Brexit Monitor: Heading towards an extension
The decision by the British people to leave the EU may have serious consequences for Dutch businesses. Our Brexit Monitor keeps you up to date with the latest Brexit developments. What effects will Brexit have, and what can you expect? An overview of the main news and analysis from experts.
In this issue:
- Political developments: Heading towards an extension
- Economic developments: Brexit takes its toll on the economy
Political developments: British Parliament takes control
The EU-UK Brexit deal was rejected by the British Parliament in January. For the first time since the rejection, MP’s managed to change the course of the Brexit process. They adopted an amendment that plans a series of cascaded votes: 1) a second meaningful vote on the EU-UK deal on 12 March, 2) a vote on a ‘no-deal’ on 13 March and 3) a vote on extending article 50 on 14 March.
The deal is likely to get rejected on 12 March, though recent events improve the chances of an approval. Given the parliamentary majority against a no-deal, it is likely that the British Parliament will opt for an extension of article 50 on 14 March. In that case, we don’t expect EU approval to be problematic and a hard Brexit on 29 March is virtually off the table. However, the odds of a hard Brexit after an extension remain uncomfortably high.
Changing dynamics after party defections
Brexit has brought British politics at crossroads, as both Labour and the Conservatives have been struggling with rifts along Brexit lines. These divisions culminated in the week of 18 February when 8 Labour and 3 Conservative MPs left their party to form the Independent Group. The popularity of this group according to recent surveys has led labour to shift their Brexit stands to supporting a second referendum. This has boosted the chances of a Bremain, but we still assess this outcome to be a third option with low chances. This change of hearts can bode well for the approval of the EU-UK deal on 12 March as Brexiteers are getting nervous about the possibility that Brexit will be fully abandoned.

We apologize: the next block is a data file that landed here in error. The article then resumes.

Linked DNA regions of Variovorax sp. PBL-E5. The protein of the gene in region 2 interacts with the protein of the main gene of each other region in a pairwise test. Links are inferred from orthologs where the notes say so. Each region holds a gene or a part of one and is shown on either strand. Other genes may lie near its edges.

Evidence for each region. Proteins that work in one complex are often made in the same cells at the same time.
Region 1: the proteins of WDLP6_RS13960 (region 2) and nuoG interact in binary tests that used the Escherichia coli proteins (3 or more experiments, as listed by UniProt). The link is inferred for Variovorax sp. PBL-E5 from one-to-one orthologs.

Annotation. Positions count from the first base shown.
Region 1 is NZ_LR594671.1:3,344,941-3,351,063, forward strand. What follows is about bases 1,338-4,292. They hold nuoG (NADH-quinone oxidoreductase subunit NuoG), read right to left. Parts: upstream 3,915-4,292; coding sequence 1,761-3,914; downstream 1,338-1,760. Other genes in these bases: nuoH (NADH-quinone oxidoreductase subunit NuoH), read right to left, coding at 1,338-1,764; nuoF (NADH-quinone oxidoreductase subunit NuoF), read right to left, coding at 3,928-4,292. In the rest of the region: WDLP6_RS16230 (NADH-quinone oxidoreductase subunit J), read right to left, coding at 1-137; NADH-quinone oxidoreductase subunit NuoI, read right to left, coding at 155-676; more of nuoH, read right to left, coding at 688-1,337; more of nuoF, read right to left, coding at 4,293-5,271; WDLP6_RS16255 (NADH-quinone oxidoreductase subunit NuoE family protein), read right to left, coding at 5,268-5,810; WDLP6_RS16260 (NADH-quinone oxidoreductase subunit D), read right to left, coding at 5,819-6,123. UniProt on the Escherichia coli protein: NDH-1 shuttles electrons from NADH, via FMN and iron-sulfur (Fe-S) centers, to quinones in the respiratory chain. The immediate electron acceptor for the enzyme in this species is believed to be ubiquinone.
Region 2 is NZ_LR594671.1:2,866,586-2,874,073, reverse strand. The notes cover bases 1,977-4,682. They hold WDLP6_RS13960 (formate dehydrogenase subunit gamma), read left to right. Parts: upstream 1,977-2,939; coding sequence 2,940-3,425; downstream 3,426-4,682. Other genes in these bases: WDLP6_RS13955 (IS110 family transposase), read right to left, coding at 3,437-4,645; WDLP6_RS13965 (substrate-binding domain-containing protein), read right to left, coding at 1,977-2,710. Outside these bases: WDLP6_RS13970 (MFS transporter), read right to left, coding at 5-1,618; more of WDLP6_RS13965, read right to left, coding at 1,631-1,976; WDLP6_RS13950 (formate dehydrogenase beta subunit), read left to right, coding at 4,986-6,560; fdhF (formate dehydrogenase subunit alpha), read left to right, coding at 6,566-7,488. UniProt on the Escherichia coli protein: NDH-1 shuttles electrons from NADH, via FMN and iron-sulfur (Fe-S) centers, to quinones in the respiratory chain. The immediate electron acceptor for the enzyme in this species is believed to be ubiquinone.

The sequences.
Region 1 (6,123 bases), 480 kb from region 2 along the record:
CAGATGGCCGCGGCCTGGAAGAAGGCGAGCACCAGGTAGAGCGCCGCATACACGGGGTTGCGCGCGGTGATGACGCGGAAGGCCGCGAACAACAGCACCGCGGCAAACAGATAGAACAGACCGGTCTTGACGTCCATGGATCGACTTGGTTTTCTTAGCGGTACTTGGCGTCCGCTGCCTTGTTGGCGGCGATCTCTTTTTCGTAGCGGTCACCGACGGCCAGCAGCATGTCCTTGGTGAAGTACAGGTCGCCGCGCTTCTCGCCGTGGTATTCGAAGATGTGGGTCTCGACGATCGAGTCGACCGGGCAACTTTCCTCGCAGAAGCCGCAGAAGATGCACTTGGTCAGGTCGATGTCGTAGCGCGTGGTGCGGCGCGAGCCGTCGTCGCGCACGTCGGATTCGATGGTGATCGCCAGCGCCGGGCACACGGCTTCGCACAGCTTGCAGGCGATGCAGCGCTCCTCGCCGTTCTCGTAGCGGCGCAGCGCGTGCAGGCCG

We still see an orderly Brexit as the most likely scenario. Whether the deal gets approved on 12 March depends on the concessions the EU is willing to make. The extension will give the British Parliament more time to reach a consensus on the envisaged deal.
Economic developments: Brexit takes its toll on the economy
British economy practically stands still at the end of 2018
GDP growth in the last quarter of 2018 was a mere 0.2% q-o-q. As a result, economic growth in 2018 came in at 1.4%, the lowest growth level since 2012. Private consumption held ground and government expenses even picked up, but could not compensate for the contraction in private sector investment. Moreover investments contracted for the fourth consecutive quarter mainly driven by Brexit uncertainty. We expect the persistent uncertainty to lead to a weak start of 2019. However, once a deal is approved and uncertainty wanes going forward we expect economic activity to pick up. Overall, we expect the economy to grow by 1.5% in 2019. Risks are obviously tilted to the downside because of a possible hard Brexit.
Tariffs on F&A imports
According to media reports the UK is considering import tariffs on some F&A products in order to protect British farmers. Products that might be targeted are beef, lamb and dairy. The International Department of Trade are expected to announce tariffs somewhere in March. In general, industrial products are reportedly not targeted by tariffs.
Support for the pound the financial markets
While uncertainty persists and a hard Brexit remains a significant risk, financial markets have become optimistic about the outlook of a softer Brexit. This has strengthened the pound in past month. The EUR/GBP currently stands around 0.86 and we expect the exchange rate to stay in the range 0.85-0.86 in the coming 3 to 6 months. A hard Brexit would weaken the pound towards parity with the euro.